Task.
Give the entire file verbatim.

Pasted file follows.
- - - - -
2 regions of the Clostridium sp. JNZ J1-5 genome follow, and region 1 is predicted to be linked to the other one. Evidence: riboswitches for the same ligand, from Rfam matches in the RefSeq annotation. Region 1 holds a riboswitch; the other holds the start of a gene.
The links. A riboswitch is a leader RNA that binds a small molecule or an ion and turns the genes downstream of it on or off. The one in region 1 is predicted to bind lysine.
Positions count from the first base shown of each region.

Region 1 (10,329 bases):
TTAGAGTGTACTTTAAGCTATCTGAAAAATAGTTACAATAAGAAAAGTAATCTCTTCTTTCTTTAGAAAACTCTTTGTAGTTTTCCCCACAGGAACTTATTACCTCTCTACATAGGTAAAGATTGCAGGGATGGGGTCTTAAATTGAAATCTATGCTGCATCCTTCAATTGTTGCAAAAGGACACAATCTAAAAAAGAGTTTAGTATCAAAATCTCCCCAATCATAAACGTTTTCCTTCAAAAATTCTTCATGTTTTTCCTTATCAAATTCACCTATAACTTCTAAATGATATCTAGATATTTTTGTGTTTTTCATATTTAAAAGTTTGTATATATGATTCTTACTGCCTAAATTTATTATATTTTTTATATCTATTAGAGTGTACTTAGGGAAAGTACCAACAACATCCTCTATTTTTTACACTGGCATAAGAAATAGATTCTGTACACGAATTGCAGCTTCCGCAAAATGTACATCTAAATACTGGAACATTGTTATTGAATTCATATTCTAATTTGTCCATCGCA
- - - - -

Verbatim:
2 regions of the Clostridium sp. JNZ J1-5 genome follow, and region 1 is predicted to be linked to the other one. Evidence: riboswitches for the same ligand, from Rfam matches in the RefSeq annotation. Region 1 holds a riboswitch; the other holds the start of a gene.
The links. A riboswitch is a leader RNA that binds a small molecule or an ion and turns the genes downstream of it on or off. The one in region 1 is predicted to bind lysine.
Positions count from the first base shown of each region.

Region 1 (10,329 bases):
TTAGAGTGTACTTTAAGCTATCTGAAAAATAGTTACAATAAGAAAAGTAATCTCTTCTTTCTTTAGAAAACTCTTTGTAGTTTTCCCCACAGGAACTTATTACCTCTCTACATAGGTAAAGATTGCAGGGATGGGGTCTTAAATTGAAATCTATGCTGCATCCTTCAATTGTTGCAAAAGGACACAATCTAAAAAAGAGTTTAGTATCAAAATCTCCCCAATCATAAACGTTTTCCTTCAAAAATTCTTCATGTTTTTCCTTATCAAATTCACCTATAACTTCTAAATGATATCTAGATATTTTTGTGTTTTTCATATTTAAAAGTTTGTATATATGATTCTTACTGCCTAAATTTATTATATTTTTTATATCTATTAGAGTGTACTTAGGGAAAGTACCAACAACATCCTCTATTTTTTACACTGGCATAAGAAATAGATTCTGTACACGAATTGCAGCTTCCGCAAAATGTACATCTAAATACTGGAACATTGTTATTGAATTCATATTCTAATTTGTCCATCGCA